“Mega-cap stocks have advantages of their own,” Reese writes. “Their size and name recognition can give them what [Warren] Buffett would call ‘durable competitive advantages’ over their competitors. They also tend to be less volatile and safer plays during tough times. … And often times the big guys will offer nice dividends or implement major share buyback plans because of their more stable cash flows, making up for the slowing of growth that inevitably occurs when a company gets to be as big as these firms.”
So how do the 10 largest companies by market capitalization score using Reese’s Guru Strategies, which are based on the approaches of Buffett and other great investors? Apple, for one, fares quite well, earning strong interest from Reese’s Buffett- and Peter Lynch-based models. Facebook, on the other hand, misses the mark. To see how the others stack up, click here.
Warren Buffet’s strategy has changed over the years because the funds he manages have grown, according to Professor George Athanassakos article in Canada’s Globe & Mail. Both the old and new Buffett approaches are types of value investing but they differ in key ways. The early-career Buffet followed the advice of his professor and the father of value investing, Ben Graham. He picked stocks with low P/E (or P/B) ratios that, upon closer evaluation, were found to have an intrinsic value at least a one-third higher than the stock price. Choosing such “cigar butt” stocks is an opportunistic approach suitable for short-term investment, and is the classic meaning of “value investing.”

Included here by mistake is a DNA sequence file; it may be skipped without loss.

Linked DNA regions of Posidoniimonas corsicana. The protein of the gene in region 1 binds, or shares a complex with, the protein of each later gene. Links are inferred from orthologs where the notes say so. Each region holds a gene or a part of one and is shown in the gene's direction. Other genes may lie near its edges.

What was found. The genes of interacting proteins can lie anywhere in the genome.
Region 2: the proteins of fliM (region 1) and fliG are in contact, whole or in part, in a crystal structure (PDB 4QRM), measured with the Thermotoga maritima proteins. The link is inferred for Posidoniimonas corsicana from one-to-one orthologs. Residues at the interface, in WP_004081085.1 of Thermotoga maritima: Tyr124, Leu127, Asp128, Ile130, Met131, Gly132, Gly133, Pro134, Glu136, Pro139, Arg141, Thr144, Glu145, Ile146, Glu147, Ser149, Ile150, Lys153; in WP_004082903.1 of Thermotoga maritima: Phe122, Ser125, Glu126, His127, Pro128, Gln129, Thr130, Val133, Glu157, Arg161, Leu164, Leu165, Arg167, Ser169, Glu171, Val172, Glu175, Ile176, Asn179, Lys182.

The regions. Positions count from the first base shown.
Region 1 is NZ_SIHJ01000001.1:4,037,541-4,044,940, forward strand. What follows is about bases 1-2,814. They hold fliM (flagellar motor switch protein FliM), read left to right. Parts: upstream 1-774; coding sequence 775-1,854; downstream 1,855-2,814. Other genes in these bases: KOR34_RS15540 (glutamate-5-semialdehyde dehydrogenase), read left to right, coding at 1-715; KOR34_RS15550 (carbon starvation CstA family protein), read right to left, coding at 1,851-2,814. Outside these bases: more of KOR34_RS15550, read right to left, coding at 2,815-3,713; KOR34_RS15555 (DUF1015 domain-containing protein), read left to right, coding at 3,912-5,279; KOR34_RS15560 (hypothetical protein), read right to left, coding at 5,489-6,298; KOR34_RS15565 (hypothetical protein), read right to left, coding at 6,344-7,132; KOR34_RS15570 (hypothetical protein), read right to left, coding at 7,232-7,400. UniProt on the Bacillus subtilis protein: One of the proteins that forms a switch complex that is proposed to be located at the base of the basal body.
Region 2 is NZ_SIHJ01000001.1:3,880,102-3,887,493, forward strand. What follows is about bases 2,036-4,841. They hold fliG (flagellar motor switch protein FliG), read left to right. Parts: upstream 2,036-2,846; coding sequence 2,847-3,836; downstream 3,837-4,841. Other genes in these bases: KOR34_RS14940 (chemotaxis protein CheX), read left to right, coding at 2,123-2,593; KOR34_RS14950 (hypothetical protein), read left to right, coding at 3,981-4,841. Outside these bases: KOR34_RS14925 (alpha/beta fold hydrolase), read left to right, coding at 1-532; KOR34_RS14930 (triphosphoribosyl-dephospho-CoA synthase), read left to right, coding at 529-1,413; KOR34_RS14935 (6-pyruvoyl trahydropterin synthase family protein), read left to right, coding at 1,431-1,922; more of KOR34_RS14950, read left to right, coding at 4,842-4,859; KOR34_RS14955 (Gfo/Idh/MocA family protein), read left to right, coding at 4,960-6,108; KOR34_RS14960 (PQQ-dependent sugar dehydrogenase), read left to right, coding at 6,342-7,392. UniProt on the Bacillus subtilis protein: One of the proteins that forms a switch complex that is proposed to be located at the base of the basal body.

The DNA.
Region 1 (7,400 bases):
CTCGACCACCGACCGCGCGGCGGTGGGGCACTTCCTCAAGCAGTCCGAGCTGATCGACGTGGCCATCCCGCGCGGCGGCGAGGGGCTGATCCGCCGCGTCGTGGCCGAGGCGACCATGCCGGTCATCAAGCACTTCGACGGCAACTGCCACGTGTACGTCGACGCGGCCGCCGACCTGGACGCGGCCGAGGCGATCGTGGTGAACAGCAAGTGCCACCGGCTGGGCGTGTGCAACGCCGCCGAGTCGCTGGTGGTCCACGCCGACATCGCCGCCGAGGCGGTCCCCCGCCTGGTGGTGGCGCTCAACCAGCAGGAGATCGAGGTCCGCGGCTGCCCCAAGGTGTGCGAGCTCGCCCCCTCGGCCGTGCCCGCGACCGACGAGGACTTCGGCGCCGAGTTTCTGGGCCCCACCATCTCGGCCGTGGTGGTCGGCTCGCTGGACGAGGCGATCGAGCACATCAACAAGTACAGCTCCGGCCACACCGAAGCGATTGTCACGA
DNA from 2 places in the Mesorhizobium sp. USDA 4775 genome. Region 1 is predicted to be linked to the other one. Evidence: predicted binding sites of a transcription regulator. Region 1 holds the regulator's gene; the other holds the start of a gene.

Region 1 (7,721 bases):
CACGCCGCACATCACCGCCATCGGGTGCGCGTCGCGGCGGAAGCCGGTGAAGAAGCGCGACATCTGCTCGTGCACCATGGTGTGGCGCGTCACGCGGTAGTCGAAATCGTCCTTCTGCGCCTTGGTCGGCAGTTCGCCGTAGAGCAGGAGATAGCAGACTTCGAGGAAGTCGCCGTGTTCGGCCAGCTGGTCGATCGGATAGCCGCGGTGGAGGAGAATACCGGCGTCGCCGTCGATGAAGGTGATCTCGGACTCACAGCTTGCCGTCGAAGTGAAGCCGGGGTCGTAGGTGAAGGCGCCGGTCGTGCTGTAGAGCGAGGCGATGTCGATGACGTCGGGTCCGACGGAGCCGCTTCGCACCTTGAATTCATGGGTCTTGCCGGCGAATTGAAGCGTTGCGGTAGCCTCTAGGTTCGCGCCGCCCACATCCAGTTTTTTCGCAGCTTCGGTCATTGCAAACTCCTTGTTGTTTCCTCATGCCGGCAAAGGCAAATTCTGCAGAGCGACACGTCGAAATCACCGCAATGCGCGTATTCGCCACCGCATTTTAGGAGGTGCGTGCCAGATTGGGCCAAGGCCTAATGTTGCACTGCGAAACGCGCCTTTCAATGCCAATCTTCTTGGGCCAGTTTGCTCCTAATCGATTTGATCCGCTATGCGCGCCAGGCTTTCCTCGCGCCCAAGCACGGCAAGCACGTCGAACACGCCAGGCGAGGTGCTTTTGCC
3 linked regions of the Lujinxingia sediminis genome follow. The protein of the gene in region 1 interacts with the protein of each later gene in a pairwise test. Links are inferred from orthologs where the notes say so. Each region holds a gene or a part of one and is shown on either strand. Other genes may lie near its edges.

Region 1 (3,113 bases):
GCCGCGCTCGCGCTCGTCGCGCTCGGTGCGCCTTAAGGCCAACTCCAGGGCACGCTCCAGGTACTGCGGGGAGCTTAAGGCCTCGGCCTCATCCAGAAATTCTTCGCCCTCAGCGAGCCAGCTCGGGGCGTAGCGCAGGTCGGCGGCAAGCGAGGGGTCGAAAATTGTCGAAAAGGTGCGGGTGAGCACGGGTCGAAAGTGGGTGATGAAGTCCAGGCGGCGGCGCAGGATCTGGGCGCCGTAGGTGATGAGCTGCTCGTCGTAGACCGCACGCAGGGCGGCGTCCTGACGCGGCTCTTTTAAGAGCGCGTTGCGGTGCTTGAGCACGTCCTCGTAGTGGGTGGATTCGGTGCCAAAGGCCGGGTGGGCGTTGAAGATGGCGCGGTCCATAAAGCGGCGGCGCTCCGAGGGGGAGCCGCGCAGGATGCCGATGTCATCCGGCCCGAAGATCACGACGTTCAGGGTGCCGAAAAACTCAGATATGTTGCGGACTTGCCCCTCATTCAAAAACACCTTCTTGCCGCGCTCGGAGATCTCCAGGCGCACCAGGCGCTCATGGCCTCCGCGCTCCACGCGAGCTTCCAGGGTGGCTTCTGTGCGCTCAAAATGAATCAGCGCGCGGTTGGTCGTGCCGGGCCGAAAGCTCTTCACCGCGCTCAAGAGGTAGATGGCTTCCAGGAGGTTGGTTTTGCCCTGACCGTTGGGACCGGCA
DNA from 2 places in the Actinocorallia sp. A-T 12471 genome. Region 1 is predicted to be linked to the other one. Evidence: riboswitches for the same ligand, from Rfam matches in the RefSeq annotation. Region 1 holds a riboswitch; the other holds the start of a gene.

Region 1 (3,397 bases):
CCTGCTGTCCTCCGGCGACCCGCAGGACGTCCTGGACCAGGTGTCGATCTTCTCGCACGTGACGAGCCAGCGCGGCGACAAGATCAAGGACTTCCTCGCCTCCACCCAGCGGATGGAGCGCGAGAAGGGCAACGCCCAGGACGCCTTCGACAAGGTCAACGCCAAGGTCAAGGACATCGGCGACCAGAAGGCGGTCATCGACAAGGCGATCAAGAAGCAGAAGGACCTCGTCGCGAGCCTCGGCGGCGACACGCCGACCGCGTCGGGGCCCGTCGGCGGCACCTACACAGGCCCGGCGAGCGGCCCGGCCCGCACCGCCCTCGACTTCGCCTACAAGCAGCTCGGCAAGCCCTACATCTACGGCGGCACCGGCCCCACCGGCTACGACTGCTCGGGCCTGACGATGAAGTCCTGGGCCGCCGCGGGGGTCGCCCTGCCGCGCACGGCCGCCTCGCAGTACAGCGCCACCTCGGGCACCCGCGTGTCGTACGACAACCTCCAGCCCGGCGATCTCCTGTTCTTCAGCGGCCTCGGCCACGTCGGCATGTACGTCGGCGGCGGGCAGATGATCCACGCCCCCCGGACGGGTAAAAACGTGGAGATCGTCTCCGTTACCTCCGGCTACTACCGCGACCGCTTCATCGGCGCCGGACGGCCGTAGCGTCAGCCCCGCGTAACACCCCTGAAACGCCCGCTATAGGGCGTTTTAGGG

With greater assets under management, Athanassakos writes, Buffet has moved to a different form of value investing. He buys larger companies with higher than typical P/E (or P/B) values that “possess significant competitive advantages that are sustainable in the long term.” This leads to Buffet’s well-known long holding periods because, given a sustainable competitive advantage, “chances are that their intrinsic value will be ahead of the stock price” over the long term as well. According to Athanassakos, value investing strategies can come in “several variations”, but the deep value, cigar butt style offers investors “offers many more profitable opportunities than the high quality, competitive-advantage-driven investing approach.”
Value investor and author Guy Spier discusses his philosophy on investing, which includes taking a long term perspective, not reacting to news and pundit predictions and keeping an arm’s length away from Wall Street (Spier lives in Zurich). Mr. Spier’s views are greatly influenced by that of Warren Buffett. He believes that Buffett, who lives in Omaha and works out of a simple office building “could not be further away from the vagaries of the stock market”. When markets are volatile, Spier says, investors would be better off not making any changes to their investment portfolios and rather engage in “calm contemplation” activities — going for a walk, reading or doing something that takes their mind off of the markets.
Spier drives home his point by referencing a recent Fidelity study, which “found that the portfolios of dead people perform better than live people. It is an astonishing result—but one that follows from the simple rule that for the vast majority of the time, the right thing to do with a stock portfolio is absolutely nothing—something that dead people are better at accomplishing than live people.”
Warren Buffett made headlines recently with Berkshire Hathaway’s acquisition of Precision Castparts. And in his latest Forbes.com column, Validea CEO John Reese talks about why the firm is a “Buffett-esque” company.
Warren Buffett says that his favorite holding period for a stock is forever. But in his latest column for Canada’s Globe and Mail, Validea CEO John Reese says that good investors, including Buffett, are willing to sell stocks in shorter periods, too.